Toll soars to 17 with 56 people hospitalised after consuming cocaine suspected of containing a poisonous substance in capital Buenos Aires, officials say, fearing casualties could rise further.

Ten people were arrested after police raided a house in the poor neighbourhood where they believe the cocaine was sold.
Ten people were arrested after police raided a house in the poor neighbourhood where they believe the cocaine was sold. (AFP)

At least 17 people have died in Argentina and another 56 were hospitalised after consuming cocaine that contained a poisonous substance, authorities in Buenos Aires province, where the incident took place, said.

Officials said on Wednesday they are working quickly to determine what the cocaine was mixed with, but warned those who have bought the drug over the last 24 hours to dispose of it.

Sergio Berni, the security chief for Buenos Aires province, told the television channel Telefe that authorities were trying to locate the toxic substance "to remove it from circulation."

Provincial security forces detained 10 people suspected of selling the drug after the first deaths occurred on Wednesday.

Packets of cocaine similar to those described by the victims' families were seized. 

Turf war among rival groups

Early reports said victims suffered convulsions and sudden heart attacks.

Some local media outlets reported that the cocaine had been "cut" with a toxic substance, likely by a drug gang looking to cut costs and maximise profits amid a turf war with rival groups.

"We are waiting for the laboratory results and the results of the investigations of the people who have been detained," Berni said.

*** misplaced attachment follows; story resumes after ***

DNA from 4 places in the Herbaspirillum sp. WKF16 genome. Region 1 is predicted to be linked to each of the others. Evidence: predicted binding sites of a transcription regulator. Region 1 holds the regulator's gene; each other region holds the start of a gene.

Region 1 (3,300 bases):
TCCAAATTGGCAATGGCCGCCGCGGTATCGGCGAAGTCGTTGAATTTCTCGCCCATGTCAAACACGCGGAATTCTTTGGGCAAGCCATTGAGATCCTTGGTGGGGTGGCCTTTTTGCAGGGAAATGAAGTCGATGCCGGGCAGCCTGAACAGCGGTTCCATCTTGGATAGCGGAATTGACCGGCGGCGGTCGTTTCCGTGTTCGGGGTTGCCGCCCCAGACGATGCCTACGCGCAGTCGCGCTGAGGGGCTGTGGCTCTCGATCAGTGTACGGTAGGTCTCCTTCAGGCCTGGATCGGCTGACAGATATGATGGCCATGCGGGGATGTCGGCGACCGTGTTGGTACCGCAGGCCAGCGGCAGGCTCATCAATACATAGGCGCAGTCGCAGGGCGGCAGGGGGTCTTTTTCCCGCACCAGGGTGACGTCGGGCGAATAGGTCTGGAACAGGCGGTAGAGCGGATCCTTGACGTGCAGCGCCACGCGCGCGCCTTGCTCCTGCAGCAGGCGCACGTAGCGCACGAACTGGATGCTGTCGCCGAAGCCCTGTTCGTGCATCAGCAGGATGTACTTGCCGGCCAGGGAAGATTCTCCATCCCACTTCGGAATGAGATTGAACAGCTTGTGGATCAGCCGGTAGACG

Health authorities said at least four of the victims were men aged between 32 and 45.

"There is a key ingredient that is attacking the central nervous system," Berni said.

His office said late in the day that emergency services were reporting new patients in "critical condition" being brought to the hospital.

Death toll feared to rise

The San Martin public prosecutor, Marcelo Lapargo, told Radio Mitre that authorities' main concern "is to be able to communicate so that those who are in possession of this poison know that they should not consume it."

Investigators fear the toll could rise, with some people who bought the cocaine unable to reach a care centre in time.

Lapargo said that this case was "absolutely exceptional." 

He also said that the idea of a battle between drug traffickers was "conjecture" at this point.

Police clashed briefly with residents in a part of Tres de Febrero who were protesting the arrest of local young people in the drug raid.

Source: AFP